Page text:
2. The facts, in brief, are these : M/s. Atma Singh Steel Rolling Mills, 94/4 Factory Area, Kanpur, was a partnership firm and was being assessed as such under the I.T. Act. The petitioner happened to be one of the two partners of the said firm. His elder brother, Sardar Saran Singh, was the other partner. The ITO issued recovery certificates to the TRO, Kanpur, and the details of such certificates are set out in para. 5 of the petition. However, the opposite parties in the counter-affidavits have not accepted the correctness of the details given in the said para. In para. 4 of the counter affidavit of Sri V.K. Arora, the TRO-B, Kanpur, it has been stated that the correct figure of the total demand against the firm was Rs. 4,82,280 and against the two partners of the said firm the respective figures were Rs. 6,55,077 and Rs. 4,03,720. Thus the total demand against the partnership firm and its partners is said to exceed Rs. 15,00,000. It is not necessary to decide the said controversy in the instant case. It seems that, when the recovery proceedings were taken by the TRO, the petitioner approached the Commissioner, U.P., Kanpur, with a prayer that he desired to enter into a compromise with the I.T. Dept. for paying the tax dues. A true copy of the said application has been annexed with the petition and marked as annex. II. It may be stated that this application was made by the petitioner and his brother, Sardar Saran Singh, who was the other partner in the aforesaid firm. A true copy of the reply of the ITO dated October 9, 1974, is annex. III to the petition. The ITO referred to the aforesaid application made by the petitioner and his brother and intimated that the Commissioner had been pleased to allow the instalment of Rs. 8,000 per month, subject to certain conditions set out in the said communication. Thereafter, the petitioner and his brother wrote back to the ITO the letter dated October 14, 1974, a true copy whereof is annex. IV to the petition. The two brothers expressed their agreement, 'to all the terms and conditions mentioned by your honour, vide your letter under reply'. Thereafter, the ITO, vide his letter dated November 19, 1974, addressed to the said firm and its two partners stated that the addressees were being allowed to pay the arrears of tax due from the firm and its partners in instalments of Rs. 8,000 per month 'subject to the following terms and conditions'. In Clauses (a) to (e) of para. 2 of the said communication the terms and conditions were set out. In para. 3 of the said communication it was stated 'as for removing the lock and seal on your main gate and godown, necessary instructions are being issued to the Tax Recovery Officer-B, Kanpur,' and in para. 4 it was stated 'you will please immediately inform this office the date from which your factory starts functioning.'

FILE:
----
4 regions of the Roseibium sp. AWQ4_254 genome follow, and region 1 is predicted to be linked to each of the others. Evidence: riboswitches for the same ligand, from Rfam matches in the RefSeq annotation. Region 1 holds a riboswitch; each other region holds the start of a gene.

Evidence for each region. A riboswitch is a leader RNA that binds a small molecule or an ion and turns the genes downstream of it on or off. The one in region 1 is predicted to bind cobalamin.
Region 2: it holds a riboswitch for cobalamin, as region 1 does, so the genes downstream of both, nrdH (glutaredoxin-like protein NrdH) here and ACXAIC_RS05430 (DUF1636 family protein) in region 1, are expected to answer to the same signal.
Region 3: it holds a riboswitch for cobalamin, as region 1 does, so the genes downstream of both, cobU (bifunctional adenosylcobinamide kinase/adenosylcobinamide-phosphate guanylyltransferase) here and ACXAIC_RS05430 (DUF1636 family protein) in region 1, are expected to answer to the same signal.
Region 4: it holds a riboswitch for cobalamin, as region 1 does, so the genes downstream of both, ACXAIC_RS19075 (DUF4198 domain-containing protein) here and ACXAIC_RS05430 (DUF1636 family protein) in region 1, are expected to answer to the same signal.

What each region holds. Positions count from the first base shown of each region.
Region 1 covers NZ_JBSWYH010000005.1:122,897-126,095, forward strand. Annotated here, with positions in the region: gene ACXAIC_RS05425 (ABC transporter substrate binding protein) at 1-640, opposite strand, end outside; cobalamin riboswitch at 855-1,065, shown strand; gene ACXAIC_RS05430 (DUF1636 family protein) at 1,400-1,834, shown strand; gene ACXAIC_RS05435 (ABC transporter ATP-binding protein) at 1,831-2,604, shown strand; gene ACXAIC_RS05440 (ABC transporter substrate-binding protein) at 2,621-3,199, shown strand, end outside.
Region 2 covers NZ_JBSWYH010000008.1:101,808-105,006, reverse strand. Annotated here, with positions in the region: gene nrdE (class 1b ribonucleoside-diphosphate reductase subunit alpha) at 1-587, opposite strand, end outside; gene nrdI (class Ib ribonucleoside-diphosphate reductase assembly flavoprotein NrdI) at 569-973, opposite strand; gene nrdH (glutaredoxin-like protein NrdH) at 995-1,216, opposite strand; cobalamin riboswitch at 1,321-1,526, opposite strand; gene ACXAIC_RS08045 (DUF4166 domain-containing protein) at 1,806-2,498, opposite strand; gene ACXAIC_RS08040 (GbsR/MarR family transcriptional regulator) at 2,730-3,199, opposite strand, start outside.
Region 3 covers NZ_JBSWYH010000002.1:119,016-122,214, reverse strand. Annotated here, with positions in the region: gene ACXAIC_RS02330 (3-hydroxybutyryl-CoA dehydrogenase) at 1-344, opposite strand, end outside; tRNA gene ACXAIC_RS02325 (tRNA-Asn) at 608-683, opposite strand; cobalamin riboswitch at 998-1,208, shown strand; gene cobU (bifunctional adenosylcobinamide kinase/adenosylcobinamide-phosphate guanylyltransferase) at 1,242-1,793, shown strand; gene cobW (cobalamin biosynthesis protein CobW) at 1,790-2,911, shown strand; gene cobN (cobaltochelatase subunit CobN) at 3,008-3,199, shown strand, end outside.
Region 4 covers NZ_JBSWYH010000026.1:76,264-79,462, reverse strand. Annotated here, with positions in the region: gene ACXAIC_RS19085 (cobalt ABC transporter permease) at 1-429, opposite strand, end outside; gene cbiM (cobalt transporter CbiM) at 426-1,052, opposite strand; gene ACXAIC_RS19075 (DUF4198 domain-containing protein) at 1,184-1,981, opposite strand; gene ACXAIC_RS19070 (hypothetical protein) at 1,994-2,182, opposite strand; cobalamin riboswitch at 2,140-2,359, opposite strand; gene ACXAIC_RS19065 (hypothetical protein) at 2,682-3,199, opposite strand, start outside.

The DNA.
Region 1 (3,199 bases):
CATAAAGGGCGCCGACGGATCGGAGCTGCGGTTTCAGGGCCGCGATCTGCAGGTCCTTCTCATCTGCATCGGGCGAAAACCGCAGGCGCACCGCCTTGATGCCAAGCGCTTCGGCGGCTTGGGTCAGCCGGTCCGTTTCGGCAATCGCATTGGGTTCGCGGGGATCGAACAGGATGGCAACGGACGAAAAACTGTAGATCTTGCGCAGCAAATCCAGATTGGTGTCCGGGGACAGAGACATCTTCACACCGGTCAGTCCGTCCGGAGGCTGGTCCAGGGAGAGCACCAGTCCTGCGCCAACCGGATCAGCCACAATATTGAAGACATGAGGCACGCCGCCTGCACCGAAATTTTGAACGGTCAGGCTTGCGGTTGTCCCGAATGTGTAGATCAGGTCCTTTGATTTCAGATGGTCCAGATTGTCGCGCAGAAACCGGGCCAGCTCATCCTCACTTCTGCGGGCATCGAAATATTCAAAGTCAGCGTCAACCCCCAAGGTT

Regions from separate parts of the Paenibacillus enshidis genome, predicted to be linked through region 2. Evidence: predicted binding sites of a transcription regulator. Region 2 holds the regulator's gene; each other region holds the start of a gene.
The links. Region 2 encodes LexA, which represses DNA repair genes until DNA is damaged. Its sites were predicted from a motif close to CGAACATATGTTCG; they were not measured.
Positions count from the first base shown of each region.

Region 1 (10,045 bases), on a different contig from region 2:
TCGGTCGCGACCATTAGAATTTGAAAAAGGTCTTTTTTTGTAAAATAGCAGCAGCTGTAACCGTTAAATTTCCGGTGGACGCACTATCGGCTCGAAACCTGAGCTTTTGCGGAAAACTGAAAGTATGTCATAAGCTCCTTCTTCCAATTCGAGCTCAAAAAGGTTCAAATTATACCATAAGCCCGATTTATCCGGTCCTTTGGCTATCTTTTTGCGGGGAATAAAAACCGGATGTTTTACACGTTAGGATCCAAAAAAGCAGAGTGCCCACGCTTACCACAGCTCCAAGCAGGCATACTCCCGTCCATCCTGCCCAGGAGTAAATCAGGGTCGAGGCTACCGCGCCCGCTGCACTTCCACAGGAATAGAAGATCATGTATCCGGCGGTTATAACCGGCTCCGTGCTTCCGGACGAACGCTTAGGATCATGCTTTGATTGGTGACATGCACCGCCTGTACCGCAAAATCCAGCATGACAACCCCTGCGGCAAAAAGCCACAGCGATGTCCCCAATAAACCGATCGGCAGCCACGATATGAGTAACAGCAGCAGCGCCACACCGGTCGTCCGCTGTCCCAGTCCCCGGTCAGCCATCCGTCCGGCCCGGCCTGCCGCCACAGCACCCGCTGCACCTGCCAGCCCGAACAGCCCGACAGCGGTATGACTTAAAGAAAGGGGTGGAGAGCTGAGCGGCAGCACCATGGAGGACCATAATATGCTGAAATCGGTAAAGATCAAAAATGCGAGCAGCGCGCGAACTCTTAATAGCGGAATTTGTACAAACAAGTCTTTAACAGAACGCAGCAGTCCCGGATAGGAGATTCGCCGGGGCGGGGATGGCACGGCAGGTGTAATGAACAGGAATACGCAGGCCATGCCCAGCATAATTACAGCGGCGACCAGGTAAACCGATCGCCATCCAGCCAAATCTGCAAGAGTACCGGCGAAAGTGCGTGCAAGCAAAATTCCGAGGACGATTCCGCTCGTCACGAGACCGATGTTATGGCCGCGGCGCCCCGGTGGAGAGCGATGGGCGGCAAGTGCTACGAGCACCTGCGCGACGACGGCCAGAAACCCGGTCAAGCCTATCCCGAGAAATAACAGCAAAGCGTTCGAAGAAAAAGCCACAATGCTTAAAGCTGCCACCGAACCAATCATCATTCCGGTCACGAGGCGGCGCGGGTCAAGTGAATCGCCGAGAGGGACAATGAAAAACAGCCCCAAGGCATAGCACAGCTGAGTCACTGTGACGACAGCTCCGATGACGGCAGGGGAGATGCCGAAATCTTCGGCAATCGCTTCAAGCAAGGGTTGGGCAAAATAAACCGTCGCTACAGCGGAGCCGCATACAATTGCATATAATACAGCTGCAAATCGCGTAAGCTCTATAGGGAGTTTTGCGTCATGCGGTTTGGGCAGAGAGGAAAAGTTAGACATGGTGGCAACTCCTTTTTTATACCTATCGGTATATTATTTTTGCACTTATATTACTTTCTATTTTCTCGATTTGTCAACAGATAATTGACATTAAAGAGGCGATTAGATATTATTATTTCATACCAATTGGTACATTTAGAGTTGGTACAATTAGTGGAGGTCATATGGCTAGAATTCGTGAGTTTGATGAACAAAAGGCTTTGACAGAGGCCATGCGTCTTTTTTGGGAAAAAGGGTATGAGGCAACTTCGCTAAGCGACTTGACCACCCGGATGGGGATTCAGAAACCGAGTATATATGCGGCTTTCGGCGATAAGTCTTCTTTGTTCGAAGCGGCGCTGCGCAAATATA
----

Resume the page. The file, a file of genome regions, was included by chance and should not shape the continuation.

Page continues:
3. It is the contention of the petitioner that despite the aforesaid agreement between the parties, the TRO and the Department began to enforce the entire demand and sought to attach and sell the house of the petitioner bearing number 122/208 Sarojini Nagar, Kanpur. It is claimed that the opposite parties are acting in contravention of Section 220(3) of the I.T. Act.